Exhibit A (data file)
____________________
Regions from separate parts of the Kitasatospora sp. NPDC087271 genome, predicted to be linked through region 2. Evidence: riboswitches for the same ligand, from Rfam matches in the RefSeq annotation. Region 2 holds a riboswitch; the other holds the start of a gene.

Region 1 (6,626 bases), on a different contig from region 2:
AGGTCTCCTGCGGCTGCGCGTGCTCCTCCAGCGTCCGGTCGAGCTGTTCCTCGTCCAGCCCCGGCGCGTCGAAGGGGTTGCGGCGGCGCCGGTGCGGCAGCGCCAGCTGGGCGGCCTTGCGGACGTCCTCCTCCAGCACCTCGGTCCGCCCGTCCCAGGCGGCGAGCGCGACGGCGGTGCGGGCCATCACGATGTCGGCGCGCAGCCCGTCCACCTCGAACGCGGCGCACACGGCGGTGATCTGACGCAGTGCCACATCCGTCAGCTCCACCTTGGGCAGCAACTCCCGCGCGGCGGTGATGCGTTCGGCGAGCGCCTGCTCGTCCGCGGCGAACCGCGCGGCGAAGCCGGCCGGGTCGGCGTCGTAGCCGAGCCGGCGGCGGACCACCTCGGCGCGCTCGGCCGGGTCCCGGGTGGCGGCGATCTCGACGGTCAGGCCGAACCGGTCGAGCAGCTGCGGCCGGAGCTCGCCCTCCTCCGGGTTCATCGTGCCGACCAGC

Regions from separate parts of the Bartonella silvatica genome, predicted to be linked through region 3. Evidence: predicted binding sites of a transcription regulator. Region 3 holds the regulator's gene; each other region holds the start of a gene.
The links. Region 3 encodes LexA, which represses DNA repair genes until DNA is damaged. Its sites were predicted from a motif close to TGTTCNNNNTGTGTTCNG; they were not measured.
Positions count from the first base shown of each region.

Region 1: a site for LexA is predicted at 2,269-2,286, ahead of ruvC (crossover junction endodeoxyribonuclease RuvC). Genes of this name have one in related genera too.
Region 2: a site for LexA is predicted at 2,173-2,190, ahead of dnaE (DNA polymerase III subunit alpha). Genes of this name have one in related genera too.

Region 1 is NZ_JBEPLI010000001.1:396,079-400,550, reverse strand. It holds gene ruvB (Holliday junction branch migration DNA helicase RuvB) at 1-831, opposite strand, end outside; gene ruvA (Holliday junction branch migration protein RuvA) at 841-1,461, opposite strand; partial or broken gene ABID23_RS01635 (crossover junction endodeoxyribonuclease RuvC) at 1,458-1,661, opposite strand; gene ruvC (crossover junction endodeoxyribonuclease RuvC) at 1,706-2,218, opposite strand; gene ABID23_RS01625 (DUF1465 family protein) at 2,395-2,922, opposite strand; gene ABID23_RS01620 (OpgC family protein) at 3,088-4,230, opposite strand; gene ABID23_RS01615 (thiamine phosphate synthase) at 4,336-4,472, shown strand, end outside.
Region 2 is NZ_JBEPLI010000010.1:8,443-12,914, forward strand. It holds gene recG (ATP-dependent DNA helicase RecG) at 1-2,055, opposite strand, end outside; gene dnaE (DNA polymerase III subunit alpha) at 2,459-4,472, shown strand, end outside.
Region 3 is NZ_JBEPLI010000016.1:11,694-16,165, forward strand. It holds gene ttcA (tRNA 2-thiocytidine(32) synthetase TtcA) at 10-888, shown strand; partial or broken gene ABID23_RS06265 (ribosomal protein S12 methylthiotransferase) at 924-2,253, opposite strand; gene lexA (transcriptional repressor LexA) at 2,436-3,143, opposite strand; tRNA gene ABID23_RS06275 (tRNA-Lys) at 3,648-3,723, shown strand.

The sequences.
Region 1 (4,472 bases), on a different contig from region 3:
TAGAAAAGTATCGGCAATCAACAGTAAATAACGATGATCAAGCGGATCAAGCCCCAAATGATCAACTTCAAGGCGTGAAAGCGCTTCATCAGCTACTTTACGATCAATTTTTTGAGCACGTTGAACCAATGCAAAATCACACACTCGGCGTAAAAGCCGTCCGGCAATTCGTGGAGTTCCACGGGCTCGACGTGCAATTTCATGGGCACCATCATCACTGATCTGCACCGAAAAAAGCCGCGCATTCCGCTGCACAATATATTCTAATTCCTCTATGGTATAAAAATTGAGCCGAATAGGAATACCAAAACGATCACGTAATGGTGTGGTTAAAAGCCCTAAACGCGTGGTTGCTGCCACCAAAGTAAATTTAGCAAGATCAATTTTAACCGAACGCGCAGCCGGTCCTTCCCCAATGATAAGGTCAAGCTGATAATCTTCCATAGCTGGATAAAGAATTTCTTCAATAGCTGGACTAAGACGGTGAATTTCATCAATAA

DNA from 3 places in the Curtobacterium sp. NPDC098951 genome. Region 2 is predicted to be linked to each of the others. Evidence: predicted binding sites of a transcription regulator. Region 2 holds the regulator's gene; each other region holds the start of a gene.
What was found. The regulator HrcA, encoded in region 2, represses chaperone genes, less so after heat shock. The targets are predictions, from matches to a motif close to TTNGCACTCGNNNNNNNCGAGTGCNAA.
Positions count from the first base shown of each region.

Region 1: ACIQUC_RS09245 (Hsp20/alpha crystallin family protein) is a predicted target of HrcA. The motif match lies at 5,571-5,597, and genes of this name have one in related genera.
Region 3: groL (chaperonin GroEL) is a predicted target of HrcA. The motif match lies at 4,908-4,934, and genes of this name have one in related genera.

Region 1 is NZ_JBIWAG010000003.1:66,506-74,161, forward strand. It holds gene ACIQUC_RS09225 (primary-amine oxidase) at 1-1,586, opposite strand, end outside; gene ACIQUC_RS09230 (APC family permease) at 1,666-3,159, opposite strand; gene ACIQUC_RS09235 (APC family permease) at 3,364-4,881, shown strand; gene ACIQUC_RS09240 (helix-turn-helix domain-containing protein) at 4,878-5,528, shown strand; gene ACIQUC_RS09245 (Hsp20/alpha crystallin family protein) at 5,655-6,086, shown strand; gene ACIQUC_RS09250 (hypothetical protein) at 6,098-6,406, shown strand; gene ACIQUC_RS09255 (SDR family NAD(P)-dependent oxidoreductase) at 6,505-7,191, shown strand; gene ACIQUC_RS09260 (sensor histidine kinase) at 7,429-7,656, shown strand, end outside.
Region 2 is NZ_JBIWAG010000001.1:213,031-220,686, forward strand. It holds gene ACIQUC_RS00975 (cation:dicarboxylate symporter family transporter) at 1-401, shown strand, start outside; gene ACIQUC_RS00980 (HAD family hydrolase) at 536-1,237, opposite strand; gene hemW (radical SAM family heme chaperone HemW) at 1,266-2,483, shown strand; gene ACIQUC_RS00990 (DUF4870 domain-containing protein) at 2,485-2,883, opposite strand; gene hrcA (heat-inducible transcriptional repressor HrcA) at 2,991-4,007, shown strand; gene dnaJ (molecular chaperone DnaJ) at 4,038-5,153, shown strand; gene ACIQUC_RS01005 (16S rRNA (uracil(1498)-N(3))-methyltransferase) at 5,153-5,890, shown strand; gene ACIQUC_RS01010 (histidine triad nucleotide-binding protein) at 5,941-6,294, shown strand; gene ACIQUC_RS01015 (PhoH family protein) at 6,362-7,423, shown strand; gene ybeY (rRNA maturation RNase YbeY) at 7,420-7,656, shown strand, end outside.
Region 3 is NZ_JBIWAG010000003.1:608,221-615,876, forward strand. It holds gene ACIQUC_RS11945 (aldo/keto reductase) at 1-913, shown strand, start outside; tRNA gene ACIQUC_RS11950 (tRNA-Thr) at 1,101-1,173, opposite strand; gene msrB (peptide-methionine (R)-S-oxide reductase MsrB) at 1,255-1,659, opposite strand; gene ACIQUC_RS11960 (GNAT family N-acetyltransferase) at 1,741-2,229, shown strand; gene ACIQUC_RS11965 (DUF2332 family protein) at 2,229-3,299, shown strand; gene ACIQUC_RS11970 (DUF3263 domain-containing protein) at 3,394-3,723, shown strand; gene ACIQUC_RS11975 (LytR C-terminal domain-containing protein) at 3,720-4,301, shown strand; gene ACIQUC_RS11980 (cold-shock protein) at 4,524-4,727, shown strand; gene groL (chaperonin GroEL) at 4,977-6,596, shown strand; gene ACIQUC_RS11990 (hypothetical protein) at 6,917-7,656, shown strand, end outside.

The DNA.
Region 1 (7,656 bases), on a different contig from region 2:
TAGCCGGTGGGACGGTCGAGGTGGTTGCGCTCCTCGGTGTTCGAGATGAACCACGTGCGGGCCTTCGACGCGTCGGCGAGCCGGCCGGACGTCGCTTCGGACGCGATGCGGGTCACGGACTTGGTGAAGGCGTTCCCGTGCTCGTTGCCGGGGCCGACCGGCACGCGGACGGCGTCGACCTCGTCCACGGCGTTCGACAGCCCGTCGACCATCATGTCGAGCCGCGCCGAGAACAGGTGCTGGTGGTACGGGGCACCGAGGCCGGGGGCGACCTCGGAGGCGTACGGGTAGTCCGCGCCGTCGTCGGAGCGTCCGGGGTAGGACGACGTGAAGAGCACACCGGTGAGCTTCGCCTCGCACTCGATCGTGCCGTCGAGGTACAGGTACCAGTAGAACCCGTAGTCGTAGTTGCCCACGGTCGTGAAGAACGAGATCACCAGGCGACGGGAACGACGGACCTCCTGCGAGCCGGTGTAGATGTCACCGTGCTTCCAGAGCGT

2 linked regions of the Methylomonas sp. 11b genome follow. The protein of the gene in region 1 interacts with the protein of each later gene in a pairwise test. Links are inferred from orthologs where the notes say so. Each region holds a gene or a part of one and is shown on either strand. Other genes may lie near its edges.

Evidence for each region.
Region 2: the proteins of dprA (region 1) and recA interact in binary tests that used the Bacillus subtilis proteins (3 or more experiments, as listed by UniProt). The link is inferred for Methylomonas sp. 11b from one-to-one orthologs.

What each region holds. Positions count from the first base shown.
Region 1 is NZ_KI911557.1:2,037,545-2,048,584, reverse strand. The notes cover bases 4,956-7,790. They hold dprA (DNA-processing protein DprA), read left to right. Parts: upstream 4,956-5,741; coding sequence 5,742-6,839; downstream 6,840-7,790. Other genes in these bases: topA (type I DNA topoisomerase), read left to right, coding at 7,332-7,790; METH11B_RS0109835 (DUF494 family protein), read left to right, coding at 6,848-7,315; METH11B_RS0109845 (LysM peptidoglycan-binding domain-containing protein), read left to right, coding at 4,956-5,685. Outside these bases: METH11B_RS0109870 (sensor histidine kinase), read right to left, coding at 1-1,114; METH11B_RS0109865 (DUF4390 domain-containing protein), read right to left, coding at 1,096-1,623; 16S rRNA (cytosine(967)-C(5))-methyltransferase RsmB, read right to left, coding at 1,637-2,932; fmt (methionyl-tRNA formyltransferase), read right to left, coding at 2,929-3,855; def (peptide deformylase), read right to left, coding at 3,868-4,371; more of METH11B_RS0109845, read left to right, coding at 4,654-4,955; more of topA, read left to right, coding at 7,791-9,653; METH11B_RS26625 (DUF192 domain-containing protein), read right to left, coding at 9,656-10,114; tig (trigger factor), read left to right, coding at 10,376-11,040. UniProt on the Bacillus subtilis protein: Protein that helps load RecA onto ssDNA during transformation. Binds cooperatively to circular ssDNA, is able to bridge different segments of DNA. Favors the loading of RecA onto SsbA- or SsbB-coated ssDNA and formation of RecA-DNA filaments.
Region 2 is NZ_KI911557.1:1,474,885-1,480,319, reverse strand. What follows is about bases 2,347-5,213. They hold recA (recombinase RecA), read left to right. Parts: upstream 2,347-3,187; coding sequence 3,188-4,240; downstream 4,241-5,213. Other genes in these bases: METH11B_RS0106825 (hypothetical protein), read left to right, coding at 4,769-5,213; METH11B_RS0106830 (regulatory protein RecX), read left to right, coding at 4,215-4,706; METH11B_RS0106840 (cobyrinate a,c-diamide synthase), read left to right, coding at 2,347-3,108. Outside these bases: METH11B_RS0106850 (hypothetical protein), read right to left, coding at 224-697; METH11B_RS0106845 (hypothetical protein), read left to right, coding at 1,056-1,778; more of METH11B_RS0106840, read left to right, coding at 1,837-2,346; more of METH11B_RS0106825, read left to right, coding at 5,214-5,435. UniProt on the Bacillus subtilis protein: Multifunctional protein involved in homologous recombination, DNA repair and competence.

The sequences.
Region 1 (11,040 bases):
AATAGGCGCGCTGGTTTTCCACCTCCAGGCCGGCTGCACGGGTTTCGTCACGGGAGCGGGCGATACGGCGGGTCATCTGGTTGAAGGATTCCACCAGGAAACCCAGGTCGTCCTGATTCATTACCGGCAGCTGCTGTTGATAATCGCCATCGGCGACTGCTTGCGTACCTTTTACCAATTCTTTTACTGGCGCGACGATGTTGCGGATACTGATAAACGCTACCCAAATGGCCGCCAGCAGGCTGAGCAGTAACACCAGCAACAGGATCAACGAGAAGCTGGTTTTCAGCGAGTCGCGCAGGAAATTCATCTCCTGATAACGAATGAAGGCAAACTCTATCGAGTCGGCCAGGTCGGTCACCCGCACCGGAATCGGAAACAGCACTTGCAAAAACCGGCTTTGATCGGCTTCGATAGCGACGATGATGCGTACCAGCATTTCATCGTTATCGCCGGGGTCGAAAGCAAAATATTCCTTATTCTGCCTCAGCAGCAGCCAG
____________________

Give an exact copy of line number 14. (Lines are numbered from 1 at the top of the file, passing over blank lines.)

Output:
TAGAAAAGTATCGGCAATCAACAGTAAATAACGATGATCAAGCGGATCAAGCCCCAAATGATCAACTTCAAGGCGTGAAAGCGCTTCATCAGCTACTTTACGATCAATTTTTTGAGCACGTTGAACCAATGCAAAATCACACACTCGGCGTAAAAGCCGTCCGGCAATTCGTGGAGTTCCACGGGCTCGACGTGCAATTTCATGGGCACCATCATCACTGATCTGCACCGAAAAAAGCCGCGCATTCCGCTGCACAATATATTCTAATTCCTCTATGGTATAAAAATTGAGCCGAATAGGAATACCAAAACGATCACGTAATGGTGTGGTTAAAAGCCCTAAACGCGTGGTTGCTGCCACCAAAGTAAATTTAGCAAGATCAATTTTAACCGAACGCGCAGCCGGTCCTTCCCCAATGATAAGGTCAAGCTGATAATCTTCCATAGCTGGATAAAGAATTTCTTCAATAGCTGGACTAAGACGGTGAATTTCATCAATAA